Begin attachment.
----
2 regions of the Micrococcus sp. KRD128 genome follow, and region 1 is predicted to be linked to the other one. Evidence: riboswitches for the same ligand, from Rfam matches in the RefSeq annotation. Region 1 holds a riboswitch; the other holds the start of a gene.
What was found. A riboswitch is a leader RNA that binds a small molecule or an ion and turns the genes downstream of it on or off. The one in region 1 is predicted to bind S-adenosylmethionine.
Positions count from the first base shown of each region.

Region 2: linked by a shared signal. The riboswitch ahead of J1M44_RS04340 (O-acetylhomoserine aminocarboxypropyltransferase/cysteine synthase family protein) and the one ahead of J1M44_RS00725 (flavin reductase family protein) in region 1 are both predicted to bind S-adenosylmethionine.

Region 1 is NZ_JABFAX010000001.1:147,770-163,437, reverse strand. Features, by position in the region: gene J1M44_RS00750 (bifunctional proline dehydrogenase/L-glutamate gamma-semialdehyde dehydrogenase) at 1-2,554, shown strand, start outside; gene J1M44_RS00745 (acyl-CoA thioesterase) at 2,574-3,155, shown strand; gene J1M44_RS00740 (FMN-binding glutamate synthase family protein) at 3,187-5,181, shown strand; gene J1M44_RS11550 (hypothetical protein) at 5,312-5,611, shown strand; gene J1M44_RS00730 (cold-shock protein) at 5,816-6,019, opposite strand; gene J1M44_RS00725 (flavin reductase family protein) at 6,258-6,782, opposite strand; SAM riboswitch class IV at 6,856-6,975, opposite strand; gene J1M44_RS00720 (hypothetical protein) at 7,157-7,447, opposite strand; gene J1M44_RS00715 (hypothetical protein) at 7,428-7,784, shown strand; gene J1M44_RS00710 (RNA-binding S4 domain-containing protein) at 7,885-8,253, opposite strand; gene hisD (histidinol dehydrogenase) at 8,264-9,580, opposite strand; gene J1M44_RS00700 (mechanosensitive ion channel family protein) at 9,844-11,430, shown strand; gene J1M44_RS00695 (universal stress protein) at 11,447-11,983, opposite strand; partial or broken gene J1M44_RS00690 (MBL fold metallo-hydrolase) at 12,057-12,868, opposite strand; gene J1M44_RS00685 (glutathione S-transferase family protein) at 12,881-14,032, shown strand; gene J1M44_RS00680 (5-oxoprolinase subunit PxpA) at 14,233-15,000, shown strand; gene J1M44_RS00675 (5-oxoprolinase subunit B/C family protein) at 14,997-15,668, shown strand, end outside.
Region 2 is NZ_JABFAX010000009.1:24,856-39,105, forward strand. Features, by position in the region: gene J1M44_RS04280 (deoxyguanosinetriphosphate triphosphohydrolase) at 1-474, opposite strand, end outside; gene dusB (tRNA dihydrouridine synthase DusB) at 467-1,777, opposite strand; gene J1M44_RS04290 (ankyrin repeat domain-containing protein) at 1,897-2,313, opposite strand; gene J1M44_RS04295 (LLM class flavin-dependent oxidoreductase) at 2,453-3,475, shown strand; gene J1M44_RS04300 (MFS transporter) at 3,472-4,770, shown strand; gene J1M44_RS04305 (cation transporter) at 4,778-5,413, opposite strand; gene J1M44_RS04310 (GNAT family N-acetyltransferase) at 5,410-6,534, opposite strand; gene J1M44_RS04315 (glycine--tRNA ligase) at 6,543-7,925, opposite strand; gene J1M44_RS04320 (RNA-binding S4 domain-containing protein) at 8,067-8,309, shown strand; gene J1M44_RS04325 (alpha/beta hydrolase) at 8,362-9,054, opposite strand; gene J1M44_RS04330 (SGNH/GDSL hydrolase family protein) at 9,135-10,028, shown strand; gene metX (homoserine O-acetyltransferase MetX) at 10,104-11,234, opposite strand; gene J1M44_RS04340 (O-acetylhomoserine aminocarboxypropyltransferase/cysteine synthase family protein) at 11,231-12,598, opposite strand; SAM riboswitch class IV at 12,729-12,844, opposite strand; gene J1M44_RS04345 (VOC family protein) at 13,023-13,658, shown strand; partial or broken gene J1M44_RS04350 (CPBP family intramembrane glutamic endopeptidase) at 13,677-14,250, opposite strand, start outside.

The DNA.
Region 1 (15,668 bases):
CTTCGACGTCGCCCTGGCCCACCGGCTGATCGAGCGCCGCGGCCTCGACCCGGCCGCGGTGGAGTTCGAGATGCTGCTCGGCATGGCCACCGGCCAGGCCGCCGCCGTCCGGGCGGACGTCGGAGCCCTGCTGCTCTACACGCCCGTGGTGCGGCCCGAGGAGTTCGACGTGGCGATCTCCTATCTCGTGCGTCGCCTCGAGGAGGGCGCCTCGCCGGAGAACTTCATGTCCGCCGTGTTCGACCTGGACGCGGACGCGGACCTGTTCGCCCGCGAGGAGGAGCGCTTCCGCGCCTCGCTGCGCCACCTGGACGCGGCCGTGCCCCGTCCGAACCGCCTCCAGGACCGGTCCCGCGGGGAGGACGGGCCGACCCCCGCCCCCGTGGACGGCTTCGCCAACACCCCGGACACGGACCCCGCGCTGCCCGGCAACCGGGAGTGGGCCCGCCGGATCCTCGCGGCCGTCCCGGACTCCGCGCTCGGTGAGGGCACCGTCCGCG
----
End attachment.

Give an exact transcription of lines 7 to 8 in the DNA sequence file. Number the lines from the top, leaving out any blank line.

The DNA.
Region 1 (15,668 bases):